Section 7 / 5:24:52
Earthquakes are a concern in Tehran… Issues with organization, estimate 20-30% casualty of a huge dense population.
Section 7 / 5:32:50
Scientists can and do make inaccurate predictions… Predicted earthquake in Peru in the 80’s…
Section 7 / 5:36:11
When thinking about earthquakes, it’s better to assume earthquake events are independent… So 1/35 chance a year rather than once every 35 years.
Section 7 / 5:48:22
[Nice to see a chapter on the problem of overfitting. This is a serious problem I constantly run into when building models from data.]
Section 8 / 6:59:20
Economic forecasts have traditionally been terrible. Probably best not to trust them.
Section 8 / 6:59:22
If a prediction does not give some confidence measure, hard to really trust it.
Section 8 / 7:02:00
Prediction markets… Place bets on political or economic outcomes.
[Seems fun. Be good to start verifying my own predictions more]
Section 9 / 7:08:14
Didn’t realize how bad the flu actually is. It was/is quite the epidemic.
Section 9 / 7:14:20
There is some statistical precedent for vaccines correlating with a Guillain-Barré syndrome in the 70’s.
Vaccine companies were absolved from legal responsibility if there were problems with the vaccine.
[vaccines clearly have done/do amazing things for the world. I’m not at all against vaccines.]
Section 9 / 7:37:45
Publicity of a disease can increase the reporting and thus make it look like the disease is spreading faster than it is.
Section 9 / 7:58:27
Agent based models for prediction. Simulate our world to make predictions.
Section 10 / 8:44:01
[This chapter has was a nice explanation of Bayes theorem. Re-read.]
Section 10 / 8:44:37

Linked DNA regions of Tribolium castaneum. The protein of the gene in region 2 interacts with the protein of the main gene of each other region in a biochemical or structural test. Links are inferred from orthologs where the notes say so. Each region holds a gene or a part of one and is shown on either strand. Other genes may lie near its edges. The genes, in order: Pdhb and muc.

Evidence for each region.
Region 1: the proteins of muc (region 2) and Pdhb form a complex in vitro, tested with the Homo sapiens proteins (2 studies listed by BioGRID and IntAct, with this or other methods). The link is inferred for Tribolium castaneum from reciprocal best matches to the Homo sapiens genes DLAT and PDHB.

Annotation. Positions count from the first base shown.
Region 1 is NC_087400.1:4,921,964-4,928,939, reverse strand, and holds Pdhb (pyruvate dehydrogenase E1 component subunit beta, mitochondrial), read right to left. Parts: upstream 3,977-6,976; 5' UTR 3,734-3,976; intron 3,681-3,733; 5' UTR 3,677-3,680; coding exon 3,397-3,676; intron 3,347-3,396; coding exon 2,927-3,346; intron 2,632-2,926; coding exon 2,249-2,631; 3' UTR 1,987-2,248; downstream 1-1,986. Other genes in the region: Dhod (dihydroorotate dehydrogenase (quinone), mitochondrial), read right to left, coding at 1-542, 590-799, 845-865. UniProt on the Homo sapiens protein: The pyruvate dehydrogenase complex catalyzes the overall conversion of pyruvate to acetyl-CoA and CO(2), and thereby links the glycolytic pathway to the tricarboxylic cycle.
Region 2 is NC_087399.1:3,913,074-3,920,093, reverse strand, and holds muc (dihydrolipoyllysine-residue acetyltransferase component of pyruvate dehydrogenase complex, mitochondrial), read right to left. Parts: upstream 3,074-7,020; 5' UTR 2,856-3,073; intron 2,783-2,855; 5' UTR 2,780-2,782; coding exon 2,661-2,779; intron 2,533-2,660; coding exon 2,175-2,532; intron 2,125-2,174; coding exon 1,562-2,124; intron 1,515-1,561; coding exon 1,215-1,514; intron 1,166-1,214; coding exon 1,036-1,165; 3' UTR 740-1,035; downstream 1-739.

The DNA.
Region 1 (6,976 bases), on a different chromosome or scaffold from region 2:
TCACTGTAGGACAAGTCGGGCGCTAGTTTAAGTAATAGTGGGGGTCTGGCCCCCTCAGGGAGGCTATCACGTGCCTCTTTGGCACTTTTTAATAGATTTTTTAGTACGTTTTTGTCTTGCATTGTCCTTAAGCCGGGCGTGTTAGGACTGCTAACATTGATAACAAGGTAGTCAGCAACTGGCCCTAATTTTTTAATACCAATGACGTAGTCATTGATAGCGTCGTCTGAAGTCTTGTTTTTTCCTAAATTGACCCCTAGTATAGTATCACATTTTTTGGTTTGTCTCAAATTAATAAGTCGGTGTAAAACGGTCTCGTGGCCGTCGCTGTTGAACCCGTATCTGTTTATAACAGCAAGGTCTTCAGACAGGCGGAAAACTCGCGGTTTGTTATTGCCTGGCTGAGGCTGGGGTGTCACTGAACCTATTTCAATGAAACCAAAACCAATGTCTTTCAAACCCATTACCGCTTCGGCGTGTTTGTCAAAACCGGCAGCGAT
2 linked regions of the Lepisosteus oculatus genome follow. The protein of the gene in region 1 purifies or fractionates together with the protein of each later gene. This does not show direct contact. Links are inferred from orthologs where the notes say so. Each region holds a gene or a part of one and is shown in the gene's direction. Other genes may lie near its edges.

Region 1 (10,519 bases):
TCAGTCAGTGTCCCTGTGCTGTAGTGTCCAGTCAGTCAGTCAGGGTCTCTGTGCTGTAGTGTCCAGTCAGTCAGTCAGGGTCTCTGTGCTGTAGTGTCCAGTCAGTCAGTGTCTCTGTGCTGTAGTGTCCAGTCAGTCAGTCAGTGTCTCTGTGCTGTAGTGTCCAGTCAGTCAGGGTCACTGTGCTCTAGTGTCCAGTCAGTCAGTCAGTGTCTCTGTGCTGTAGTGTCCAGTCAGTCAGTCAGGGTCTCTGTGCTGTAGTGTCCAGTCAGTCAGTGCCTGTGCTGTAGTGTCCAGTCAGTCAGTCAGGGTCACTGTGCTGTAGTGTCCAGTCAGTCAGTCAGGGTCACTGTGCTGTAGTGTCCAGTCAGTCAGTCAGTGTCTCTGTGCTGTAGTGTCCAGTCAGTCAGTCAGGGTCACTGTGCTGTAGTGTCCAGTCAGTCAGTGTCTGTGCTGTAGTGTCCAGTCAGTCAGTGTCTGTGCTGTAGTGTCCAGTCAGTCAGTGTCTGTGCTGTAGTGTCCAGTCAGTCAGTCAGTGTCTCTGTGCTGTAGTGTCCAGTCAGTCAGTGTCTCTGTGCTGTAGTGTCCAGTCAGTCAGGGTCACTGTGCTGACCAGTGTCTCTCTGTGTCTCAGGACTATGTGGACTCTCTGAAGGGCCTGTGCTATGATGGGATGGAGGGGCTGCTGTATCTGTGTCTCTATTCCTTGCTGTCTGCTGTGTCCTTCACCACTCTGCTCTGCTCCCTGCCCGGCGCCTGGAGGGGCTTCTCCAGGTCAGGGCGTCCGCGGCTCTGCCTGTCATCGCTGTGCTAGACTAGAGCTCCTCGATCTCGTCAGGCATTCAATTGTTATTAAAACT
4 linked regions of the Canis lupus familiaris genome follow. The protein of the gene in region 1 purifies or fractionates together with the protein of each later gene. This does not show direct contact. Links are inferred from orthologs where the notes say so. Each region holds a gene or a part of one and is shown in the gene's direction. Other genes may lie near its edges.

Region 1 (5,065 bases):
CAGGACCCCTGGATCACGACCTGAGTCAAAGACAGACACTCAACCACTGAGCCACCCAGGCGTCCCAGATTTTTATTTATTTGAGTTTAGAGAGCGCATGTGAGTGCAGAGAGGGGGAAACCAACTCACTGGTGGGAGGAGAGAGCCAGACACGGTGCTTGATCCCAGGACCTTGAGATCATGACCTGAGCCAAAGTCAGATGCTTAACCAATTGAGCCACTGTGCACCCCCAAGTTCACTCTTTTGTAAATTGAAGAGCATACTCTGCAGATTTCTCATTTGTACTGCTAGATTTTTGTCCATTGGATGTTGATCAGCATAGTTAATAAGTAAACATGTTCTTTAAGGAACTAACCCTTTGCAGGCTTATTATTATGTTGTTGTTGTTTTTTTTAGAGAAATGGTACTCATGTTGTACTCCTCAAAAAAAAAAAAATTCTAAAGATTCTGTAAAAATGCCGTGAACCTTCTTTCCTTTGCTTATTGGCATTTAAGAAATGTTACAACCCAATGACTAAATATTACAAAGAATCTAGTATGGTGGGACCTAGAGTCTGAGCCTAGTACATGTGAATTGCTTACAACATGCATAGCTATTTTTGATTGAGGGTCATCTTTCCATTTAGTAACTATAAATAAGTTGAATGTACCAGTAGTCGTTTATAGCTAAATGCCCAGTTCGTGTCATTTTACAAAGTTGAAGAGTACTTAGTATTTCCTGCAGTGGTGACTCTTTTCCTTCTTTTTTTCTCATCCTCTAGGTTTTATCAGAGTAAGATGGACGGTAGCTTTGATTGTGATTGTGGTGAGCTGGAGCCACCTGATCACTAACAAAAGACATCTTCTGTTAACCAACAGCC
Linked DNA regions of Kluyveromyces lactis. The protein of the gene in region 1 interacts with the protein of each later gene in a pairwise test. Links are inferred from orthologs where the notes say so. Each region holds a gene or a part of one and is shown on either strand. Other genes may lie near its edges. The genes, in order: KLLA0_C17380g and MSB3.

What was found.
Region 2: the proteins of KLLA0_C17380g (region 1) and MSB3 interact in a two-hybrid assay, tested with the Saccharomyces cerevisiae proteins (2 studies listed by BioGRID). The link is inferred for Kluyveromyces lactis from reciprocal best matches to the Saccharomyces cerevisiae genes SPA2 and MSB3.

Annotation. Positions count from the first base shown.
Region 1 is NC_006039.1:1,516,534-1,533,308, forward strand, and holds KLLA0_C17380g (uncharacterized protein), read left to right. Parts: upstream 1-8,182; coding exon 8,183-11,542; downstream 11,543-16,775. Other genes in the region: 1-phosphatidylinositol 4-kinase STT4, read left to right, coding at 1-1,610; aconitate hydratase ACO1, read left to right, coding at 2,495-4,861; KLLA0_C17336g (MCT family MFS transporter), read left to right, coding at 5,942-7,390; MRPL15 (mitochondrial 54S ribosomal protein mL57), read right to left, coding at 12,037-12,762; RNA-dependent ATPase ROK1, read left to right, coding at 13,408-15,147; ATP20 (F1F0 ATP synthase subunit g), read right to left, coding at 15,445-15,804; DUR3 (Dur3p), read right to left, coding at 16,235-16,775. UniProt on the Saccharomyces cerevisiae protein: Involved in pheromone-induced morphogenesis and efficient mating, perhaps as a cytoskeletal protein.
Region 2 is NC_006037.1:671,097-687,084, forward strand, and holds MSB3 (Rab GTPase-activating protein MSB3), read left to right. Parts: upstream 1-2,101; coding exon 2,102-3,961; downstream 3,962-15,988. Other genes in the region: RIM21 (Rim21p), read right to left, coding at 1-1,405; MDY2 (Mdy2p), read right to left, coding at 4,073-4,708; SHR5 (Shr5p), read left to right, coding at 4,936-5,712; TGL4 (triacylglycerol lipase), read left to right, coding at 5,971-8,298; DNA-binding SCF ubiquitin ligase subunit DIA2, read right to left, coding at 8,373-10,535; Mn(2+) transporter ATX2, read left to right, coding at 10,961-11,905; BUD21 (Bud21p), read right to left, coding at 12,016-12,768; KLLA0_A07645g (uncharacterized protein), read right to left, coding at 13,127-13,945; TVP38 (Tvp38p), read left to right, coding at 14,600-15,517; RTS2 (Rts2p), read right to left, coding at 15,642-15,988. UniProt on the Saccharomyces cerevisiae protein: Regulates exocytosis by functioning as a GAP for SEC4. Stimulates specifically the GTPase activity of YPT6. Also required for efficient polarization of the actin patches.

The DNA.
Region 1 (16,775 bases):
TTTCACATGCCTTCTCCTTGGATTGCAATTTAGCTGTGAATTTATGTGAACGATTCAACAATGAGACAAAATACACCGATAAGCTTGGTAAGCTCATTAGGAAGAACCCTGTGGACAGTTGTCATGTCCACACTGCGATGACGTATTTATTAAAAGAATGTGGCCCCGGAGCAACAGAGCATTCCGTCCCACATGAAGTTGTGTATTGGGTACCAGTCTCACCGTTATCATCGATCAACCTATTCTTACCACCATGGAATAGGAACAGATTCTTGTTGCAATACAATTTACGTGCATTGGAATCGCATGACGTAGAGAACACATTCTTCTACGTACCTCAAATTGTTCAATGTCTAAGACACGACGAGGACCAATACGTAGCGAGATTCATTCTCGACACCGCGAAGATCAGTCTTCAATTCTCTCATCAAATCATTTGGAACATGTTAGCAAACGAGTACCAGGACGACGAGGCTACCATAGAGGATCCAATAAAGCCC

Another reference to: Why most published research findings are false (2005)
Section 10 / 8:56:14
Fisher, the famous statistician, argued *against* cigarettes causing lung cancer.
Coincidentally 🙁 he was a consultant for the tobacco industry. http://aje.oxfordjournals.org/content/133/5/416
Section 10 / 9:09:21
Many fields are going towards Bayesian and away from frequentest approaches.
Section 11 / 9:11:25
The Mechanical Turk was a machine that appeared to play chess in the late 1700’s, but actually contained a chess master concealed inside.
[ah so this is where the name for the Amazon Mechanical Turk came from]
Section 13 / 11:51:59
Members of Congress beat stock market rates by about 5-10% a year…
Section 13 / 11:52:03
Congress can influence the fate of companies and markets through legislation
Section 13 / 12:06:28
PPE. Price per earnings… How much higher the stock is than the actual earnings of the company.
Section 14 / 12:18:23
How brokerages may have different goals than yours (i.e., consider their own jobs rather than make money)
Section 14 / 12:18:55
Consider the incentives of the people in the financial markets… It’s not always to maximize profits. It’s to keep their jobs, etc.
Section 14 / 12:20:32
Suggested there exists a herd mentality with investors
Section 14 / 12:42:10
Avoid buying in the bubble.. Avoid selling in the decline. Do the opposite. Buy in the decline. Sell or hold in the bubble
Section 14 / 12:47:47
The “bubble” may be an intrinsic property of the system
Section 14 / 12:49:42
[Interesting that Nate doesn’t mention Warren Buffet once. But does mention Buffet’s mentor, Benjamin Graham.]
Section 15 / 13:12:28
Check out this book:
Principles of Forecasting. By: Scott Armstrong
Section 16 / 13:44:00
The predictions of global warming 20 years later have done quite well
Section 16 / 13:45:24
Both the statistical prediction and the model prediction did well. Model predicted hotter summers accurately
Section 16 / 13:47:39
Temperature increase is a fair bit lower than predicted
Section 16 / 13:48:48
Model assumed that there would be no changes. However, there has been some limited changes made to try and curb carbon emissions
Section 16 / 13:57:05
A simple linear regression with obvious factors would have outperformed the accepted statistical model that made the climate predictions. Another argument for using simpler models.
Section 16 / 14:08:50
The dangers of starting with a very confident claim…
If start you start with a very confident claim that is then shown to be wrong, then by Bayes theorem you must revise your belief about that claim by a lot.
Section 17 / 15:12:29
Man, this book covers so many different topics: baseball, earthquakes, politics, poker, terrorism, chess, stock market.
Section 18 / 15:30:36
The point of this book is to use Bayesian probability more?